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Diabetes Awareness Month: Why Is It So Important To Take Your Diabetes Medication?

Diabetes Awareness Month: Why is it so important to take your diabetes medication?

Diabetes Awareness Month: Why is it so important to take your diabetes medication?

As we mark Diabetes Awareness Month in November, it is perhaps good to start with a reality check. The fact is that too many Canadians are already very aware of diabetes, either because they are living with it, or know at least one friend or family member who is.
The latest Statistics Canada data (from 2016) show that about 2.1 million Canadians have been diagnosed with diabetes (7% of the population 12 and older). The overwhelming majority (about 90%), suffer from type 2 diabetes.
Even more alarming is a 2011 report from Diabetes Canada, which looks at skyrocketing increases in the number of Canadians living with diabetes since the year 2000, and estimates that by 2020, one in three Canadians will be affected. (Note that this figure includes people with undiagnosed diabetes and prediabetes.)
Although treatable, diabetes is by no means curable, and it can lead to very serious consequences, including blindness, amputation, kidney failure, heart attack and stroke. For diabetes patients, preventing these outcomes in the long term means carefully controlling their blood sugar levels every day.
Read: Knowing your risk of type 2 diabetes can help you reduce the impact
The good news is that there are very effective medications to treat diabetes, and new and better treatments are becoming available seemingly every day. Some of the newer drugs produce fewer side effects (low blood glucose, weight gain), and may even reduce the risk of heart attack and stroke for diabetes patients, which would be a major benefit.
Today, thanks to these advancements, along with a healthy diet and exer Continue reading

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How Intermittent Fasting Can Help Reverse Diabetes

How Intermittent Fasting Can Help Reverse Diabetes

The “Fast Cure” for Diabetes
Though we may not like to admit it, type 2 diabetes is a disease chiefly brought on by our lifestyle choices.[1] Yes, genetics come into play too, but when it comes to type 2 diabetes, you are not a slave to your gene pool. You have the power to even alter your genes.[2]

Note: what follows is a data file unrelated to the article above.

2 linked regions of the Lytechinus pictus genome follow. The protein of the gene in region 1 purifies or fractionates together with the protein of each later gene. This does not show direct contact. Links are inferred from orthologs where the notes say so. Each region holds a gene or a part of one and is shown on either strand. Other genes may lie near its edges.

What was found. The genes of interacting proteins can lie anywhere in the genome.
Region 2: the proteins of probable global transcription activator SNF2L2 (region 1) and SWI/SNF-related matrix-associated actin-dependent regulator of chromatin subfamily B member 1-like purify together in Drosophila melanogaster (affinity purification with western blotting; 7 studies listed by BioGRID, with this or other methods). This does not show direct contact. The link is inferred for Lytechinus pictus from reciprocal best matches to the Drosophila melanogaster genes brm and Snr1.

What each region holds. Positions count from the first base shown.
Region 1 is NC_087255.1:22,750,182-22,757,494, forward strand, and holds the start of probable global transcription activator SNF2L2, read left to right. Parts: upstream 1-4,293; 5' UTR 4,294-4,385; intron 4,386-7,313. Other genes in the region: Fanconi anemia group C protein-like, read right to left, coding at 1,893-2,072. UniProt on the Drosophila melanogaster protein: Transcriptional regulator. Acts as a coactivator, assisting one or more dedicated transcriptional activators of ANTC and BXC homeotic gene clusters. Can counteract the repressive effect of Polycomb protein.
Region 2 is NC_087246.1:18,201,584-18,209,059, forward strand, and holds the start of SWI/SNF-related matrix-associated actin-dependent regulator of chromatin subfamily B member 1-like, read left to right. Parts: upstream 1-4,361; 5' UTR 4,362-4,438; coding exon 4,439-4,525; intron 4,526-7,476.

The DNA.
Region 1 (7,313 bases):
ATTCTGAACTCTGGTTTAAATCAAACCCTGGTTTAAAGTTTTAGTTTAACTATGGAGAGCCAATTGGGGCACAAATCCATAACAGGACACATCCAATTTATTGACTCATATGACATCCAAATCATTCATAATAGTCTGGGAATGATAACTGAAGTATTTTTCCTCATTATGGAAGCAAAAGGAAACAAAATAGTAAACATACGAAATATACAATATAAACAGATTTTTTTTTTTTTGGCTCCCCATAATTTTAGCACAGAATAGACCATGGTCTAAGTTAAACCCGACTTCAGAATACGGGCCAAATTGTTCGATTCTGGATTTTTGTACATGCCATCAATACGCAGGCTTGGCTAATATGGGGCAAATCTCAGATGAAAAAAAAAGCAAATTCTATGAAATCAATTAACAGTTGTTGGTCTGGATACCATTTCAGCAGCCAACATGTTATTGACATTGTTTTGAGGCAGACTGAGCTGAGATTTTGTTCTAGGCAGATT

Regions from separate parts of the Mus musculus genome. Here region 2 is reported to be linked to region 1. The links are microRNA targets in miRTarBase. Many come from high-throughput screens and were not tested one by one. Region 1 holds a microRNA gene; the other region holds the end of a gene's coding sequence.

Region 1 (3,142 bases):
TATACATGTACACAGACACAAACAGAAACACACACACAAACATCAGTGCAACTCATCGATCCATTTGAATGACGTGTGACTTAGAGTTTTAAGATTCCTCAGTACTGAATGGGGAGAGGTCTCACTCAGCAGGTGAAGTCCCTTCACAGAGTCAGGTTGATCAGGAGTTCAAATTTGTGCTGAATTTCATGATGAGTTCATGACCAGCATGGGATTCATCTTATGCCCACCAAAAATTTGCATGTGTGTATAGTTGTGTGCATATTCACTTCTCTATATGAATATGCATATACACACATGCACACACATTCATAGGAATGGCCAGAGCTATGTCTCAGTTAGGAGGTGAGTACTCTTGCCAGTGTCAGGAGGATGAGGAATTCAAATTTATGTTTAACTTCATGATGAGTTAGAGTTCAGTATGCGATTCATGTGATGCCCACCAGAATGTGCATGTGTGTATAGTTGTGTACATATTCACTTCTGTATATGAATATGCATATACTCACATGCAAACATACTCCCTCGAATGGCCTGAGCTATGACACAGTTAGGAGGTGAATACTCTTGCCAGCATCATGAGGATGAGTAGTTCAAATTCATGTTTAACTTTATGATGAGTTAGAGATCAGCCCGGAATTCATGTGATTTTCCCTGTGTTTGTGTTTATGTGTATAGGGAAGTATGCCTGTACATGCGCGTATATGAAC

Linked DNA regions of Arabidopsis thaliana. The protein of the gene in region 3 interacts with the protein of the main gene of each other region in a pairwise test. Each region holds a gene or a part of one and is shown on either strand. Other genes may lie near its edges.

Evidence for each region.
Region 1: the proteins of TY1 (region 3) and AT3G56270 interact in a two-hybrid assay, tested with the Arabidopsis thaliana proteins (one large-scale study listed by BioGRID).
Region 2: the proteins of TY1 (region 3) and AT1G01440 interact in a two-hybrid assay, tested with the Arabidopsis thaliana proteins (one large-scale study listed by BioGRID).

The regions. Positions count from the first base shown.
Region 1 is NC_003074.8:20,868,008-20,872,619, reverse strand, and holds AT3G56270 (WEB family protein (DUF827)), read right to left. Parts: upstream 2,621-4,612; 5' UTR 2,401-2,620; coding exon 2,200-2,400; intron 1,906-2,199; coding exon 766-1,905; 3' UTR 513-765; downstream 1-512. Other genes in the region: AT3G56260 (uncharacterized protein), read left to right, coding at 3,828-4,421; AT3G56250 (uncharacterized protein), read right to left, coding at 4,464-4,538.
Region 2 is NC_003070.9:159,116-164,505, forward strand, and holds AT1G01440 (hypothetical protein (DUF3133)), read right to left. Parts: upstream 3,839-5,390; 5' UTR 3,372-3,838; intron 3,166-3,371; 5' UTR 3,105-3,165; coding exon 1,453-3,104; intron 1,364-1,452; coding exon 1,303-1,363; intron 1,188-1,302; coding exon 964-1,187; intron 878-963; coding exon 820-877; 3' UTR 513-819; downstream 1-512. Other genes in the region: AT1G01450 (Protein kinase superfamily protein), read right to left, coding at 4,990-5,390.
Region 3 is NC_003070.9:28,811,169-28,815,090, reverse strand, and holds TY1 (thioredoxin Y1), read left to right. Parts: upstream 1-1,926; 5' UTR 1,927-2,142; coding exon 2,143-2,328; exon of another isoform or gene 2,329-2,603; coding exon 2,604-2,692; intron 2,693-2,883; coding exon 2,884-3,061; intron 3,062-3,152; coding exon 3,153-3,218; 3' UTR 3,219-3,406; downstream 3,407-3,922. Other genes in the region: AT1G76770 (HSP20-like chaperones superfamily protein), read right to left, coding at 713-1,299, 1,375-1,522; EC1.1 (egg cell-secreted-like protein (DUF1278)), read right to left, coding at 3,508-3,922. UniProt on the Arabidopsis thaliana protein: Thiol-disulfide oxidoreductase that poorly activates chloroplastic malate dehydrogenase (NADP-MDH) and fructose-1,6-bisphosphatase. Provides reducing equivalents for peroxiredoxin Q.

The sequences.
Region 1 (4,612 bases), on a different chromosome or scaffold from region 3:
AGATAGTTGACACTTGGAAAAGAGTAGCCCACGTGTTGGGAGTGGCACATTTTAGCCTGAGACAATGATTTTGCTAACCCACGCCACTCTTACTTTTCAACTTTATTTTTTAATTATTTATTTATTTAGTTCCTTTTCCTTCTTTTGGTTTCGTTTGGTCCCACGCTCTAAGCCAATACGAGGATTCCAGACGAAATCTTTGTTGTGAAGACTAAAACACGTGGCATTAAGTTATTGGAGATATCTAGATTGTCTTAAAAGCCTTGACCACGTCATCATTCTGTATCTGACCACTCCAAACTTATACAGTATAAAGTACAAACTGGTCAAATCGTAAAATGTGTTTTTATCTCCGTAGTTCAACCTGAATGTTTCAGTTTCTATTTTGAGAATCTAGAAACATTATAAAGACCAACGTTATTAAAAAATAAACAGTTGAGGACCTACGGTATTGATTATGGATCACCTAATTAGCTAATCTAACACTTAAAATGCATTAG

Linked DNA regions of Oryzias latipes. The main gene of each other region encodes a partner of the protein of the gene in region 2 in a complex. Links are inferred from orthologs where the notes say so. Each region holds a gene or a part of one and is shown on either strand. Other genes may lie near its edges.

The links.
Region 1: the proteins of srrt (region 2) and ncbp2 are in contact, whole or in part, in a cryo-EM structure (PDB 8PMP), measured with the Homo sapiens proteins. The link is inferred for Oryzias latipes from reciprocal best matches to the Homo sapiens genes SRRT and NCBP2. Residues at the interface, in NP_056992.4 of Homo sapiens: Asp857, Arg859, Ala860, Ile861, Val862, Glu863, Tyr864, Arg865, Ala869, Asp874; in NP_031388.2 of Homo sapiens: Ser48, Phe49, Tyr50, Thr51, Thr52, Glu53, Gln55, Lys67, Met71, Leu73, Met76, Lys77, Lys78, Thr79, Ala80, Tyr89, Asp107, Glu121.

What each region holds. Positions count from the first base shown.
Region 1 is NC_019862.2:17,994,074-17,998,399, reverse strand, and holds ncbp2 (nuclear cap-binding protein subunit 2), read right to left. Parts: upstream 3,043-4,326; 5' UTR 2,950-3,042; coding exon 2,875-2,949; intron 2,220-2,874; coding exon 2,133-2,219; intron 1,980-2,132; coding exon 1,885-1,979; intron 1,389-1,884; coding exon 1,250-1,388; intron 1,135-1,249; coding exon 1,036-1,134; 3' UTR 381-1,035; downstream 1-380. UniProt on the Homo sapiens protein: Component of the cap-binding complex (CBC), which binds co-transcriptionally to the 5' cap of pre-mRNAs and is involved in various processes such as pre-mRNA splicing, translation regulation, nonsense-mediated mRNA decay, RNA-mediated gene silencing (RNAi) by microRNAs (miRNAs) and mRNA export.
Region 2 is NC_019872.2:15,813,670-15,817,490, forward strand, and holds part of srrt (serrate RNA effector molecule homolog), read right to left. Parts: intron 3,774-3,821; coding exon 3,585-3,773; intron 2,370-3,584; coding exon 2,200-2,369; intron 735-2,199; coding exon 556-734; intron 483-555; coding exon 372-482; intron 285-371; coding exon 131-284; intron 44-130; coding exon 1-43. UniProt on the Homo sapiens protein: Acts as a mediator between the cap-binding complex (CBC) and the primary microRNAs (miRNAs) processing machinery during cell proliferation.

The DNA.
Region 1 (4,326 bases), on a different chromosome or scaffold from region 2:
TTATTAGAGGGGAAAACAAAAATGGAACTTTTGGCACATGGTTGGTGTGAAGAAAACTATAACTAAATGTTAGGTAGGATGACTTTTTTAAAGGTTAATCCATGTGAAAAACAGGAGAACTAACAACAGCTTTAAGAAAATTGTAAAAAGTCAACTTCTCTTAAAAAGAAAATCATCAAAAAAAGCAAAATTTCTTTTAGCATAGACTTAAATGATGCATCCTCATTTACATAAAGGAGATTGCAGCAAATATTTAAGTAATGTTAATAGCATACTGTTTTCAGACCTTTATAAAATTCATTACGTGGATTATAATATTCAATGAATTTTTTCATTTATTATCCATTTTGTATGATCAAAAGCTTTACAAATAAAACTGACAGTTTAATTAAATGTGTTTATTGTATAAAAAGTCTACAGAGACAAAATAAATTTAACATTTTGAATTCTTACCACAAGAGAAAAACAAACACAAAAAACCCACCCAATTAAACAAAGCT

According to the American Diabetes Association, type 2 diabetes is increasing worldwide at an alarming rate due to obesity and a sedentary lifestyle.[3] So, let’s say that you (or someone you know) became overweight, were less and less active, and finally one day at a routine doctor visit, your doctor announced that you have type 2 diabetes and put you on medication to lower your blood sugar.
Perhaps you’ve been taking diabetes meds for years now and the idea of reversing your diabetes seems far-fetched, even fanciful. Maybe your doctor doesn’t believe that type 2 diabetes is reversible. That has been the traditional medical thought greatly influenced by the pharmaceutical companies who want to push their expensive drugs.
But a new day has dawned and many doctors are seeing their patients reverse their type 2 diabetes. One effective way people reverse their type 2 diabetes is by intermittent fasting. Dr. Jason Fung, MD, writes, “While many consider type 2 diabetes (T2D) irreversible, fasting has been long known to cure diabetes.”[4] Wow, “cure” is a strong word coupled with diabetes and spoken by a medical doctor!
Harvard University is home to the famous Joslin Center for Diabetes. The center is named after Dr. Elliot Joslin, one of the greatest specialists in Continue reading

Eating with Diabetes: What About Fruit?

Eating with Diabetes: What About Fruit?

The Best Fruit Choices for People with Diabetes
Packed with vitamins, minerals, and fiber, fruit should be part of any healthy diet. As a diabetes educator, some of the most frequent questions from my clients have to do with fruit. Can I still eat fruit? How much fruit should I eat? What are the best fruits for someone with diabetes?